THE EFFECT OF ACTINOMYCIN D ON THE ATTACHMENT REACTION OF IMPLANTATION IN MICE

in Reproduction

The antibiotic, actinomycin D, prevents the normal implantation of blastocysts (Psychoyos, 1967), and delays the development of the decidual cell reaction (Finn & Martin, 1972), probably due to an effect on RNA synthesis. The first stage of implantation, i.e. increased vascular permeability, as shown by the extravasation of the dye Pontamine Sky Blue, takes place normally, and the growth and development of the blastocyst continues. The endometrial epithelium, however, does not degenerate and decidualization of the stromal cells fails to occur at the normal time, with the result that the blastocyst is surrounded by an intact epithelium (Finn & Bredl, 1973).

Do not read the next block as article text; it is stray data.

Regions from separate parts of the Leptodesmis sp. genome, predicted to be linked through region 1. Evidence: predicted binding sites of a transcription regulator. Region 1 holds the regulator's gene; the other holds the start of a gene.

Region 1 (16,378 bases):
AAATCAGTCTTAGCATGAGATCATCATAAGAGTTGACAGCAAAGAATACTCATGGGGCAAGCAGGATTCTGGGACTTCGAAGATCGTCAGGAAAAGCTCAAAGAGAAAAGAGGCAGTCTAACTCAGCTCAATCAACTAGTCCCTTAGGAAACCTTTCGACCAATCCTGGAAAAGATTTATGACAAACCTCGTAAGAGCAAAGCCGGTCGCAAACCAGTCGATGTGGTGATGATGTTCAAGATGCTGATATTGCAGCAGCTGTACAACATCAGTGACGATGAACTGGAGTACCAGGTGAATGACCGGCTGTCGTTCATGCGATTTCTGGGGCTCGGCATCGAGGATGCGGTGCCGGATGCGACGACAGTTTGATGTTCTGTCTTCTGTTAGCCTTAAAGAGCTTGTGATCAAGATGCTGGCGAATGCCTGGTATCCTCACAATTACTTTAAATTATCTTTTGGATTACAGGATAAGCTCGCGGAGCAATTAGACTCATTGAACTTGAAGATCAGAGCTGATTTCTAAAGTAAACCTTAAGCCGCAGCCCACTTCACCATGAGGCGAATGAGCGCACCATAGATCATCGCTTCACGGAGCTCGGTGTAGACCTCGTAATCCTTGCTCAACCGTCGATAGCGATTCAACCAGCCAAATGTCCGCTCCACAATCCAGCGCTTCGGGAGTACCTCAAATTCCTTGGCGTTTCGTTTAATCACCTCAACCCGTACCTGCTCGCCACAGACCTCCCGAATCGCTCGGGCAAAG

The object of the present work was to investigate, with the electron microscope, the effect of the drug on the initial attachment of the trophoblast to the uterine epithelium in pregnant mice (the attachment reaction; Nilsson, 1966), and on the hormone-induced closure of the uterine lumen in ovariectomized mice.

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